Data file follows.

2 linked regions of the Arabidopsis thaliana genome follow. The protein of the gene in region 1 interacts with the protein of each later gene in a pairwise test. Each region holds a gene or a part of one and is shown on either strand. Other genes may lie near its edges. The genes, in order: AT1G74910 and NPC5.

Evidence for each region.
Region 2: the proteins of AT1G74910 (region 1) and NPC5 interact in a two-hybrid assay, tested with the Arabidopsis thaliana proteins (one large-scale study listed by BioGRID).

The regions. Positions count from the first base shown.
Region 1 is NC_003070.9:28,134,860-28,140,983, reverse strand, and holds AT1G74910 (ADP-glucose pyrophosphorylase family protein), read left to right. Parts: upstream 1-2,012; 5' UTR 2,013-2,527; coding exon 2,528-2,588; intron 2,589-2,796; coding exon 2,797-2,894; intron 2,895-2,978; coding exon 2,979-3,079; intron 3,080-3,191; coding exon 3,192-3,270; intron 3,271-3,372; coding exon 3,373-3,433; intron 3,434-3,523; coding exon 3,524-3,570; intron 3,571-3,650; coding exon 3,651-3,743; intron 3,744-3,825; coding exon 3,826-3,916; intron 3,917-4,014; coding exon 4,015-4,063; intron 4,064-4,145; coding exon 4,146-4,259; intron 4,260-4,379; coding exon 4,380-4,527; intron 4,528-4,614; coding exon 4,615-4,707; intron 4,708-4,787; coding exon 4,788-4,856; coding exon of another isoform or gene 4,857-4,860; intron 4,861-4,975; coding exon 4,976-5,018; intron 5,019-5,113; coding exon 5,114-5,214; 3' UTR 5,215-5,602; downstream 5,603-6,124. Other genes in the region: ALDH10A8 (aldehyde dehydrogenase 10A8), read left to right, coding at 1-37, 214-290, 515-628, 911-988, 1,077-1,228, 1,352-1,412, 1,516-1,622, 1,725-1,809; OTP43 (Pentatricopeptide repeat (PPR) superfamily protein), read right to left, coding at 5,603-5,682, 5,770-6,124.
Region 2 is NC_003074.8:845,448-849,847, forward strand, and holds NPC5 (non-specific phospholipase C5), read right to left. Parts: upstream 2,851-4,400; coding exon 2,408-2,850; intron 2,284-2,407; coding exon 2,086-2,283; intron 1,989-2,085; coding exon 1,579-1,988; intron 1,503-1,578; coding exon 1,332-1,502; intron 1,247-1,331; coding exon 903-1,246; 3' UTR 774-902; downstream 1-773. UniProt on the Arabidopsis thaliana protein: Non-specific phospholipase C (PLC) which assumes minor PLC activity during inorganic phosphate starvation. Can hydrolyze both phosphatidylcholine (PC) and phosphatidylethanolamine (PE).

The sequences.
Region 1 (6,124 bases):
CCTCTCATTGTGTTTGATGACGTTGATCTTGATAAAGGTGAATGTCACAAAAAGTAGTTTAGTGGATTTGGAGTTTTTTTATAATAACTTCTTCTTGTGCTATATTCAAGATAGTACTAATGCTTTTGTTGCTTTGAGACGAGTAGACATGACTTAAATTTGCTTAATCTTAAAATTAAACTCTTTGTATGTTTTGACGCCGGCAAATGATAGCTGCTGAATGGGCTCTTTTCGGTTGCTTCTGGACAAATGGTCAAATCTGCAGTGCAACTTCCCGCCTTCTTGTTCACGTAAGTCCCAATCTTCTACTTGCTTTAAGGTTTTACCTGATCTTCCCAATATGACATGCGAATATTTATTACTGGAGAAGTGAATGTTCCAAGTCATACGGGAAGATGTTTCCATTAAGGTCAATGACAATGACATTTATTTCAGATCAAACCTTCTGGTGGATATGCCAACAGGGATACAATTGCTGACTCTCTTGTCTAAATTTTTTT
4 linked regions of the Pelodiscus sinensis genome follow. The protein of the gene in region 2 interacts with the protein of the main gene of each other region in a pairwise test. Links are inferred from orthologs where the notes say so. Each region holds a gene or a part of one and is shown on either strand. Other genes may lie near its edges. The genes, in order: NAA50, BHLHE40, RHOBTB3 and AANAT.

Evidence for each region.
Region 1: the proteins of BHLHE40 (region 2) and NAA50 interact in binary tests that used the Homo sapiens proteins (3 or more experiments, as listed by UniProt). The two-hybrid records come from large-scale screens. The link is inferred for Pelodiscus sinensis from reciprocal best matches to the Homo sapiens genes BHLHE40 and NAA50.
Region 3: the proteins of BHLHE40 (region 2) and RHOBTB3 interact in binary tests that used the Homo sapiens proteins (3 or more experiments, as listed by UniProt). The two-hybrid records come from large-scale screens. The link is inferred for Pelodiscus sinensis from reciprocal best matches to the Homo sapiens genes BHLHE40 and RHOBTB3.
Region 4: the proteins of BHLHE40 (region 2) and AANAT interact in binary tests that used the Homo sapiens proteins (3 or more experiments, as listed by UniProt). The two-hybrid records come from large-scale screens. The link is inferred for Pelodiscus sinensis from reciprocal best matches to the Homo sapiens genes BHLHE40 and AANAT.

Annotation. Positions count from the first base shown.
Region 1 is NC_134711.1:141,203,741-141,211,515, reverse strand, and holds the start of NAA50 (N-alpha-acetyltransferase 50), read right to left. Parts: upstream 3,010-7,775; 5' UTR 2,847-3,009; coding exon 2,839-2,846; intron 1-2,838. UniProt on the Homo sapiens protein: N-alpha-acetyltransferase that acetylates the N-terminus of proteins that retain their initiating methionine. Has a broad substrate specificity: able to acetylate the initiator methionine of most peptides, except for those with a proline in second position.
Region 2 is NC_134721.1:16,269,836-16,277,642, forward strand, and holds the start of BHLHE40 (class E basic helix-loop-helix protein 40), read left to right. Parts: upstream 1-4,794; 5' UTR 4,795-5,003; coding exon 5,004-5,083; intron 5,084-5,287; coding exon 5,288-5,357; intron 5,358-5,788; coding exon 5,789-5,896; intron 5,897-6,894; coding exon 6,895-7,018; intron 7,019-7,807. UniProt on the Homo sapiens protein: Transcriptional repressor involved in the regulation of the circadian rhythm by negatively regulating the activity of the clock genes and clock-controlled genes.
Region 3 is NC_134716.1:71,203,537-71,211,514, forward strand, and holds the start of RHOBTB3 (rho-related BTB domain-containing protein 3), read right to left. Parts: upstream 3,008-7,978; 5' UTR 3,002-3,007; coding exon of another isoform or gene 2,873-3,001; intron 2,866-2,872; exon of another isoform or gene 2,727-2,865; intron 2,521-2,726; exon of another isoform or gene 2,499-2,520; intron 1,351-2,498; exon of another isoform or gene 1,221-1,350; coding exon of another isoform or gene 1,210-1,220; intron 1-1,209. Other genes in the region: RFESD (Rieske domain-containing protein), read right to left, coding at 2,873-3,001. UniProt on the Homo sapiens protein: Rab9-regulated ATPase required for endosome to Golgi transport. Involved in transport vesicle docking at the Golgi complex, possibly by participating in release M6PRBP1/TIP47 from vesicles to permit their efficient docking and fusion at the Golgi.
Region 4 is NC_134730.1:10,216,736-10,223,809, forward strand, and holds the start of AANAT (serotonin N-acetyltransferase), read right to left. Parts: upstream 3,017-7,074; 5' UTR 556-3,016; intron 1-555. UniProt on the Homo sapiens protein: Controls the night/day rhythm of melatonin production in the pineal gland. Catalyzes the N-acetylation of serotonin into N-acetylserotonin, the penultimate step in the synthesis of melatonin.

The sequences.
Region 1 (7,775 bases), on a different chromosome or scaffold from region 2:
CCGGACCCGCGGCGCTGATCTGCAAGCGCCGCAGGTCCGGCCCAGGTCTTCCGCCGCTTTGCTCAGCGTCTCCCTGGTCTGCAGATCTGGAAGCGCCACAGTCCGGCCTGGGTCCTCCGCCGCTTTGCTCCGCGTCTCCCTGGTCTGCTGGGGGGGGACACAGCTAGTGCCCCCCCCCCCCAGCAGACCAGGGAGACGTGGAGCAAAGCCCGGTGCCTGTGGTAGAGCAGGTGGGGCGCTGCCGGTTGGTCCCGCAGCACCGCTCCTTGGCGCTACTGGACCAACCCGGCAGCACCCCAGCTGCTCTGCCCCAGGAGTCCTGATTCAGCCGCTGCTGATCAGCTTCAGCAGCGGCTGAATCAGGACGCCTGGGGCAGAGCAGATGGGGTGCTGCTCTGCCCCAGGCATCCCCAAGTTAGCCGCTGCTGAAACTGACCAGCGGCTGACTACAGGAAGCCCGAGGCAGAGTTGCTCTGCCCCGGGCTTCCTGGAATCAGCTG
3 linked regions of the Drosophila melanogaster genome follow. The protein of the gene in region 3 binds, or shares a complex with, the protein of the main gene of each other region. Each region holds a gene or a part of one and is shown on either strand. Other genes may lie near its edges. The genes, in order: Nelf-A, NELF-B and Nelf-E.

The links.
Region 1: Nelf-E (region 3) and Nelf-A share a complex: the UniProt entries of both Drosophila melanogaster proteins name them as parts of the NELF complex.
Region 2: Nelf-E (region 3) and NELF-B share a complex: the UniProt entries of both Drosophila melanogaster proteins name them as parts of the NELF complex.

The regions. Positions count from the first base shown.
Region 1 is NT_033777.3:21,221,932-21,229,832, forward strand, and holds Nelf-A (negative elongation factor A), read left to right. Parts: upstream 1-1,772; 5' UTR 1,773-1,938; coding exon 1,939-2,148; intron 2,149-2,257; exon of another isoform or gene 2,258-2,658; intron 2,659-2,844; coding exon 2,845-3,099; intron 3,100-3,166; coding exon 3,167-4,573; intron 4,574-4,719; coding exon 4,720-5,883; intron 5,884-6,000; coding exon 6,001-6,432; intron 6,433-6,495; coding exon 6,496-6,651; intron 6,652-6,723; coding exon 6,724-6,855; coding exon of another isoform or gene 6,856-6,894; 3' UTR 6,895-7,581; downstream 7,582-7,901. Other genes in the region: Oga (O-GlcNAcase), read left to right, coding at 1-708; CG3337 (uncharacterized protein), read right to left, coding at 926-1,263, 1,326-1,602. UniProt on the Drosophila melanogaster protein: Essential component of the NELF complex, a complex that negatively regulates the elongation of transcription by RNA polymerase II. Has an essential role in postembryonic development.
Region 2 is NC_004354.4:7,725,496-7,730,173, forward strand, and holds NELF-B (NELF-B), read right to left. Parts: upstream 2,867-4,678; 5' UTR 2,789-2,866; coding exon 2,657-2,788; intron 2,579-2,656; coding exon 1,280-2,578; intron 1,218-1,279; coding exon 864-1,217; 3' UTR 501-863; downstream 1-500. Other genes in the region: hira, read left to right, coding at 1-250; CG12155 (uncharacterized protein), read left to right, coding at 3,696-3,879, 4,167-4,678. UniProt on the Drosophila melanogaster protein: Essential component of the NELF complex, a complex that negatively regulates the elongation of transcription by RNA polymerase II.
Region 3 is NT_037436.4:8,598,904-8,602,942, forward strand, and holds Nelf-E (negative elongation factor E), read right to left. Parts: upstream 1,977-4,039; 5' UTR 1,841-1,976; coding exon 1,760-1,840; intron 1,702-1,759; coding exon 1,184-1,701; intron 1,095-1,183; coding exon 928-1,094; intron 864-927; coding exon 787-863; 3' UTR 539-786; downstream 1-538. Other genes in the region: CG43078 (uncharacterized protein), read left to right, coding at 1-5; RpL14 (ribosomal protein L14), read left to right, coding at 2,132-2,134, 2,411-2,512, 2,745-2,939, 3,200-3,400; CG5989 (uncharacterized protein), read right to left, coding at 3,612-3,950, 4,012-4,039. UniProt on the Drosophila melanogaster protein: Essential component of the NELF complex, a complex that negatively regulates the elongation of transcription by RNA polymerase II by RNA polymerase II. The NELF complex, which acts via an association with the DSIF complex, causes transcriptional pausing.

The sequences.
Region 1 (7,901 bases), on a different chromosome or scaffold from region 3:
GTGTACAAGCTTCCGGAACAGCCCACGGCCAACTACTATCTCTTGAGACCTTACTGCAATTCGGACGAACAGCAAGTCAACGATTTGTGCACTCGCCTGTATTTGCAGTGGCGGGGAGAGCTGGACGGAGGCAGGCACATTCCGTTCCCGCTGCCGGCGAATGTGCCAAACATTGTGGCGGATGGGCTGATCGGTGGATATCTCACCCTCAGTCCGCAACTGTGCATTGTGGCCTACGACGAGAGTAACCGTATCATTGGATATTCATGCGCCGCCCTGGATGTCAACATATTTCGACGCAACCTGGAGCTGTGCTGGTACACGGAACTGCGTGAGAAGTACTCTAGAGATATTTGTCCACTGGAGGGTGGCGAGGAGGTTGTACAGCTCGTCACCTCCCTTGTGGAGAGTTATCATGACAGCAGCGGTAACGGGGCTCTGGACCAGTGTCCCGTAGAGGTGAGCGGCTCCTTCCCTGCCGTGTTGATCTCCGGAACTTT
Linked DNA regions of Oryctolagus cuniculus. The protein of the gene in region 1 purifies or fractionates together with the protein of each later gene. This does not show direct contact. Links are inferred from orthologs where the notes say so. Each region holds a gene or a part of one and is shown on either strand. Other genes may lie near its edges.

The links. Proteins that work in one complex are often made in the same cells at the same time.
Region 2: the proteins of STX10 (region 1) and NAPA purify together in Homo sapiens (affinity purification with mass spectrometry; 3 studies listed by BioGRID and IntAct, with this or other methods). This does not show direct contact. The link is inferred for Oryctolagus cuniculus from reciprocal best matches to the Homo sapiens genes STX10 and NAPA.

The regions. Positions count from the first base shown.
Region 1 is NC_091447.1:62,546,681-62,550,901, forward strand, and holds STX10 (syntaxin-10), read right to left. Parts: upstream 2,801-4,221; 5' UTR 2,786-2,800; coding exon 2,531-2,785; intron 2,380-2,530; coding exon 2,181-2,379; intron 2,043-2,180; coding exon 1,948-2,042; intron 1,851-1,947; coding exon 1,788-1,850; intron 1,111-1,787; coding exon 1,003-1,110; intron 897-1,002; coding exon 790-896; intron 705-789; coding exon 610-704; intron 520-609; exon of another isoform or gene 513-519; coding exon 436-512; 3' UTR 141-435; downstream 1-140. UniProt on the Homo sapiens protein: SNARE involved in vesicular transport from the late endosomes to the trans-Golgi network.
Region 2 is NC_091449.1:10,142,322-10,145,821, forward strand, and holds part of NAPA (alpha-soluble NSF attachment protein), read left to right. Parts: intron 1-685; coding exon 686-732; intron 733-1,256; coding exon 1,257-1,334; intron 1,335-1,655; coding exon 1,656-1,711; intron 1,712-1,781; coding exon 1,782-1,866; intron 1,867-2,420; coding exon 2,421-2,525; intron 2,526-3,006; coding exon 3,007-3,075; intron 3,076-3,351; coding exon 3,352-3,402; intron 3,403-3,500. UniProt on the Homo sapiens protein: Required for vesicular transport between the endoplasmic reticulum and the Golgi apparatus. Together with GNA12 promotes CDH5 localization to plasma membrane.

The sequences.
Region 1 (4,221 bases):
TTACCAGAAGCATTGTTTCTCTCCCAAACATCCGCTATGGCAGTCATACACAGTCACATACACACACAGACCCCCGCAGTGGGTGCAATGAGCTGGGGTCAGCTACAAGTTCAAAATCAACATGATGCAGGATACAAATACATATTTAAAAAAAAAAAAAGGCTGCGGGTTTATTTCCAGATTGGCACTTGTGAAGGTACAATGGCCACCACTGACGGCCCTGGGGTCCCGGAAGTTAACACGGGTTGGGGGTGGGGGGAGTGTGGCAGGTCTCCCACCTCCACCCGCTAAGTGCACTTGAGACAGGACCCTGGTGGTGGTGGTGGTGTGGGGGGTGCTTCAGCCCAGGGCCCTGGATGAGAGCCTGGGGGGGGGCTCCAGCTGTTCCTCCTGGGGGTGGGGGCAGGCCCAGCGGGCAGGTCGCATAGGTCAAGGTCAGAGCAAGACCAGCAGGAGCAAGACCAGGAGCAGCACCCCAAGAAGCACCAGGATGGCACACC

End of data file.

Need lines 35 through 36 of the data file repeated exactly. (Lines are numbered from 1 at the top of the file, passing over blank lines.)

The links. Proteins that work in one complex are often made in the same cells at the same time.
Region 2: the proteins of STX10 (region 1) and NAPA purify together in Homo sapiens (affinity purification with mass spectrometry; 3 studies listed by BioGRID and IntAct, with this or other methods). This does not show direct contact. The link is inferred for Oryctolagus cuniculus from reciprocal best matches to the Homo sapiens genes STX10 and NAPA.